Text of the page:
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Colon Cancer and Genetic Testing

How does someone know if he or she may be a member of a family with FAP and may need genetic testing?

Patient Comments

An individual is likely to belong to a family with FAP if he or she has more than 100 adenomatous colon polyps or is a first-degree relative (parent, sibling, or child) of a person who has more than 100 adenomatous colon polyps. The number of polyps is less in some families, a condition referred to as attenuated FAP. Therefore, individuals who have between 20 and 100 adenomatous colon polyps or are first-degree relatives of individuals with 20 to100 adenomatous colon polyps also may belong to a family with FAP.

How is genetic testing for colon cancer risk done?

There has been much excitement during the past decade because of the identification of abnormal or defective genes (mutations) associated with colon cancer in families where colon cancer is common. When a defective gene can be identified, it is possible to examine other members of the family to see if they also carry the defective gene. Those individuals who carry the defective gene are at a very high risk (75%-100%) for developing colon cancer. The reason for the excitement is that if an individual is found to have the defective gene, his or her colon can be carefully monitored and then removed before the cancer occurs.

Only 5% of all colon cancers occur in families with a history of colon cancer and identifiable genetic defects. Therefore, genetic testing as it exists today is useful for only a minority of the about 130,000 people each year who are destined to develop colon cancer. Nevertheless, genetic testing is important because the risk is so extremely high among individuals who are found to have the genetic defect. In addition, more defective genes are likely to be found during the next few years, and this will make genetic testing valuable for an increasing number of individuals who will develop colon cancer.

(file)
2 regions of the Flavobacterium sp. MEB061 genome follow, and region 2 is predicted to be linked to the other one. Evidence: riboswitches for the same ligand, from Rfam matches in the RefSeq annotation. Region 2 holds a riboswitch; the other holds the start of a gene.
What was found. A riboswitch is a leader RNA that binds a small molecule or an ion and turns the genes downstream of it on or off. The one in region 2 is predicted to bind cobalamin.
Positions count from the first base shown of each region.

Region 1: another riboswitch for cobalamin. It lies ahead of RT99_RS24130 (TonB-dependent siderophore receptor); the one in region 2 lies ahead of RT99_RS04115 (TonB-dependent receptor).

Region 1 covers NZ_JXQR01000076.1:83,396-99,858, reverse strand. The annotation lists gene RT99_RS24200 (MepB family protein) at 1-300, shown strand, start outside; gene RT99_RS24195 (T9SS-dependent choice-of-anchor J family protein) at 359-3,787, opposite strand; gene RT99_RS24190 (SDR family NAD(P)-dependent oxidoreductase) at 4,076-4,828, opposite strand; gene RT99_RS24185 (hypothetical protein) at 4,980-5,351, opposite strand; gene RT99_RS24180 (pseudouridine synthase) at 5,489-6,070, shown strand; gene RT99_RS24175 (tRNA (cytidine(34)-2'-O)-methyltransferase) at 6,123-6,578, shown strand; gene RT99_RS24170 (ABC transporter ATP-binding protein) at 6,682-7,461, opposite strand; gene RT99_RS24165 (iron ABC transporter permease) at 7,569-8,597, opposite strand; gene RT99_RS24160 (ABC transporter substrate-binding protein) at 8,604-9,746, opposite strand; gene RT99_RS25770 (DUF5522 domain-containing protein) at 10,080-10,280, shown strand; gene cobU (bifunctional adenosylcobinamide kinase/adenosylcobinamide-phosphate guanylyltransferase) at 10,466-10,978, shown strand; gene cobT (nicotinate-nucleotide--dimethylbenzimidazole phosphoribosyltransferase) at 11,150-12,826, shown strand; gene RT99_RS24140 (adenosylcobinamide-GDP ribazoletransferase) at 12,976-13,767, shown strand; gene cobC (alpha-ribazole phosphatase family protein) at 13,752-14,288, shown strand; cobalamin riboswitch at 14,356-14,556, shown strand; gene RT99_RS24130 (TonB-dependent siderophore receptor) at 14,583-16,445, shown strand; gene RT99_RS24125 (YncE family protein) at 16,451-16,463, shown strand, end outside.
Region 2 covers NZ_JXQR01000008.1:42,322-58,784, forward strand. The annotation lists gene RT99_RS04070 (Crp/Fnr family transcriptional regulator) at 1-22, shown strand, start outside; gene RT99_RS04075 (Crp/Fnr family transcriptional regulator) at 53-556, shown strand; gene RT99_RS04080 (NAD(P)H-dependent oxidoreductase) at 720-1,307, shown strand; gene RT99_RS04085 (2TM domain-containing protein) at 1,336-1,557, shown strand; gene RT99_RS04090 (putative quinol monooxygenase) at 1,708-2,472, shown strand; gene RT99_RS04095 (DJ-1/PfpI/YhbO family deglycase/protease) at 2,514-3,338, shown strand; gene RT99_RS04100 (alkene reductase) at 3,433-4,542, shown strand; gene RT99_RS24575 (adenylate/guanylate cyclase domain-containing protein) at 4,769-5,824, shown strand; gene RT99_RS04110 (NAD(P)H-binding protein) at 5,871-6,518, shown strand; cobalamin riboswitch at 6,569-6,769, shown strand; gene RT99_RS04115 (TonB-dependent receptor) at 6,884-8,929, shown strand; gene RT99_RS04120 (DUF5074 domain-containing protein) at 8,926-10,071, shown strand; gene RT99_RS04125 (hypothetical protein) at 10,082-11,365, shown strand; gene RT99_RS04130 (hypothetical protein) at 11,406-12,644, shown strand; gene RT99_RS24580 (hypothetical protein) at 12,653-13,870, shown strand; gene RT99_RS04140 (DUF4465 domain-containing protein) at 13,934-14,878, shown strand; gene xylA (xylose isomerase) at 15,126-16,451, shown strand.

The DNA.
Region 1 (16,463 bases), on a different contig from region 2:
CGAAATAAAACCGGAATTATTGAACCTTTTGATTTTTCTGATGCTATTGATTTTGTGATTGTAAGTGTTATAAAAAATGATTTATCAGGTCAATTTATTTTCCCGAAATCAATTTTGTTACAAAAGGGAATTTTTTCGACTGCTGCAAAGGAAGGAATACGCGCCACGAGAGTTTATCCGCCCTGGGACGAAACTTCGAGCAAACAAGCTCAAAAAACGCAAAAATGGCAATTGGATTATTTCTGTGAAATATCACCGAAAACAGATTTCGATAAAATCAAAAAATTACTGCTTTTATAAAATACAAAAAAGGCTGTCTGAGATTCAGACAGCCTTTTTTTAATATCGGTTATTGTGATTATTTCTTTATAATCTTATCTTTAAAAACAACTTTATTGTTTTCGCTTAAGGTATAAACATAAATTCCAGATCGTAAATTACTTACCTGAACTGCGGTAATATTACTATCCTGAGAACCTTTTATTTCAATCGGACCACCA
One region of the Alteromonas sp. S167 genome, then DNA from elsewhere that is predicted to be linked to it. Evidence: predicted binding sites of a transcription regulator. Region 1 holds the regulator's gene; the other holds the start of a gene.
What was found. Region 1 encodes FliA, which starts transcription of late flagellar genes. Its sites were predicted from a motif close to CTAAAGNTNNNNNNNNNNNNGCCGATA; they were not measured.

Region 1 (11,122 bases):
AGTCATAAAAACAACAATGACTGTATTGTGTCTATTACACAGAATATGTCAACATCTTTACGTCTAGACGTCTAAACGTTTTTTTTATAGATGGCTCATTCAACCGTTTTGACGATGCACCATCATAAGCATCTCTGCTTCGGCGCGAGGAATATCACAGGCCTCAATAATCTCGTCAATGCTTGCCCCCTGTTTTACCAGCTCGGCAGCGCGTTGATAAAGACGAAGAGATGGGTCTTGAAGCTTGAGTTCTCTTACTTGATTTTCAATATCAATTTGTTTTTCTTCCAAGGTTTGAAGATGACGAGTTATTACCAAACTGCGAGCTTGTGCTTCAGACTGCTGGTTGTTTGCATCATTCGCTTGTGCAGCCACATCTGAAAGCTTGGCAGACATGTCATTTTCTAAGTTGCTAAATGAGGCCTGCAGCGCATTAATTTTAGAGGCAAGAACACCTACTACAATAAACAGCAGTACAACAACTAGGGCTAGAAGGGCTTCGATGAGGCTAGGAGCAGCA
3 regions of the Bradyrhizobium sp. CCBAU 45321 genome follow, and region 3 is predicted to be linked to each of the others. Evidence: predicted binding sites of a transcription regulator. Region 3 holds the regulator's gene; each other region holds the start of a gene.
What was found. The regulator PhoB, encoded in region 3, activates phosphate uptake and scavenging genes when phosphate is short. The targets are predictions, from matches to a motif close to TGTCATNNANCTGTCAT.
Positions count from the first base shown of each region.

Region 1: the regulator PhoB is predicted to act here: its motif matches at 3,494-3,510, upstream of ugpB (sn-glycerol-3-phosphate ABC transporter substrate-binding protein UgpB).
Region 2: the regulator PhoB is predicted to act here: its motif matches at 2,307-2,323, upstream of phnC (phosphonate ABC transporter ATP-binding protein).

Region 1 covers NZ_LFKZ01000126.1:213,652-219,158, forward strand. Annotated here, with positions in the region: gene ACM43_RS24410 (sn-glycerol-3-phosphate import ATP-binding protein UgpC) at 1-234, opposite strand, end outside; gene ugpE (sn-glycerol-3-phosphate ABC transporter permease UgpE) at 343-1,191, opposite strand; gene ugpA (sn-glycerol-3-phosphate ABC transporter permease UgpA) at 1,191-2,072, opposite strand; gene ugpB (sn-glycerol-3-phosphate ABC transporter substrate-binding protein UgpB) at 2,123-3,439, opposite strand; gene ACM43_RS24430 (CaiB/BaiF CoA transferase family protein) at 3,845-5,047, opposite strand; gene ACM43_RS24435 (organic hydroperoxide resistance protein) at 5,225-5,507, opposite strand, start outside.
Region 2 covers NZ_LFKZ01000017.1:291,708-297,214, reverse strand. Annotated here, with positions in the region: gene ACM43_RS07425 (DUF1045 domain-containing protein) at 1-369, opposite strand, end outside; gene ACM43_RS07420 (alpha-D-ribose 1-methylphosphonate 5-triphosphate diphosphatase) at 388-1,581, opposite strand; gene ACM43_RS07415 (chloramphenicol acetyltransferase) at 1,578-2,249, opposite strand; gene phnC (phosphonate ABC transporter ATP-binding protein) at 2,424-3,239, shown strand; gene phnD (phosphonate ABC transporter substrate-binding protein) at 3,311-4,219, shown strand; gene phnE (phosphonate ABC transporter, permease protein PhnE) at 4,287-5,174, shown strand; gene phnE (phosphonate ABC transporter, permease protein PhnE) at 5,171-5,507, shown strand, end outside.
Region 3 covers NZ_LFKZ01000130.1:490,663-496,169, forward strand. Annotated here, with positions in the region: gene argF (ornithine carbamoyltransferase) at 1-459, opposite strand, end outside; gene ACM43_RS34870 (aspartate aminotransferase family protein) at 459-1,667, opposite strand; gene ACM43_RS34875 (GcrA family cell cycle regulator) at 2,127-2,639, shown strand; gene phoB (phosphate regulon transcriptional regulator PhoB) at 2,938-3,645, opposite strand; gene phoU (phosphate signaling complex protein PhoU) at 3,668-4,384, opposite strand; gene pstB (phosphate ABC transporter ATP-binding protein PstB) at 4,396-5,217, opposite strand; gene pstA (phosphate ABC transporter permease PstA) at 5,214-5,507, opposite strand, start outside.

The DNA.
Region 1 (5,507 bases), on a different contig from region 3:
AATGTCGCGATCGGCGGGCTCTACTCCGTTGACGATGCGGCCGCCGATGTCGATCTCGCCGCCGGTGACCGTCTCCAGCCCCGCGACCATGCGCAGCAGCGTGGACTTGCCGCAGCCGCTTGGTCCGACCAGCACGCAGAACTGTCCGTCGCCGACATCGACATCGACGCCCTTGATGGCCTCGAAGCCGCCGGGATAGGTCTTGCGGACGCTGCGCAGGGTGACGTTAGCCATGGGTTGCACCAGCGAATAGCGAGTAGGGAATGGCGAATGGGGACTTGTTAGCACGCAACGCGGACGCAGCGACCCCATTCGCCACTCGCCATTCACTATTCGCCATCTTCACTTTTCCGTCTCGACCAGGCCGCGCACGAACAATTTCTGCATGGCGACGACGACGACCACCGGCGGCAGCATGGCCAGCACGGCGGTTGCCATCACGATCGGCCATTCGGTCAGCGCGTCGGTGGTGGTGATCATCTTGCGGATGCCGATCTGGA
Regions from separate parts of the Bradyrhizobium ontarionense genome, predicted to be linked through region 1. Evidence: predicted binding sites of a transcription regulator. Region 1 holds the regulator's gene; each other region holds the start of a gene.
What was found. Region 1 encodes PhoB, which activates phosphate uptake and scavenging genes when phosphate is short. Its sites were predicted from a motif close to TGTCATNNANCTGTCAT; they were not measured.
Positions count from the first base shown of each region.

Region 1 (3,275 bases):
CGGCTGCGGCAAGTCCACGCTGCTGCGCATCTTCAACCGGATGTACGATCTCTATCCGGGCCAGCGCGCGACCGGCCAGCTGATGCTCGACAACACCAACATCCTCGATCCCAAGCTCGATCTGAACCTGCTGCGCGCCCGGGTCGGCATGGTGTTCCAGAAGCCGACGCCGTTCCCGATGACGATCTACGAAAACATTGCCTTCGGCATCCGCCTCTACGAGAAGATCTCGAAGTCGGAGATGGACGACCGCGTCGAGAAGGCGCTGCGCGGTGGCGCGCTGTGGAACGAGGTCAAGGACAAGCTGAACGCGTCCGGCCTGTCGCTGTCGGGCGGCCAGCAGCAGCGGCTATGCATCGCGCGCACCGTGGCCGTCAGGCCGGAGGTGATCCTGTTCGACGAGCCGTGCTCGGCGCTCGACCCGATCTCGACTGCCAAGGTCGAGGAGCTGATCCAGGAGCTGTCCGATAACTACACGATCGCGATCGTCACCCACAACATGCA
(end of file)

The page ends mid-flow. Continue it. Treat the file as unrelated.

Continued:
At present, there are two types of familial colon cancer in which defective genes can be identified. One type of cancer is associated with a strong family history of colon polyps. The other type of colon cancer is not associated with a family history of colon polyps. The polyp-associated cancerous disease is called familial adenomatous polyposis (FAP). (Adenomatous polyps are a type of polyp that have the potential to become cancerous.) The nonpolyp-associated cancerous disease is called hereditary nonpolyposis colorectal cancer (HNPCC).

Medically Reviewed by a Doctor on 3/24/2017
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The eMedicineHealth doctors ask about Colon Cancer and Genetic Testing:

Colon Cancer Genetic Testing - Patient Experience

Were you tested for colon cancer risk? What steps did you take?

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Colon Cancer Symptoms

Cancer of the colon and rectum can exhibit itself in several ways. If you have any of these symptoms, seek immediate medical help. You may notice bleeding from your rectum or blood mixed with your stool.

  • People commonly attribute all rectal bleeding to hemorrhoids, thus preventing early diagnosis owing to lack of concern over "bleeding hemorrhoids." New onset of bright red blood in the stool always deserves an evaluation. Blood in the stool may be less evident, and is sometimes invisible, or causes a black or tarry stool.
  • Rectal bleeding may be hidden and chronic and may only show up as an iron deficiency anemia.
  • It may be associated with fatigue and pale skin due to the anemia.
  • It usually, but not always, can be detected through a fecal occult (hidden) blood test, in which samples of stool are submitted to a lab for detection of blood.
  • If the tumor gets large enough, it may completely or partially block your colon. You may notice the following symptoms of bowel obstruction.


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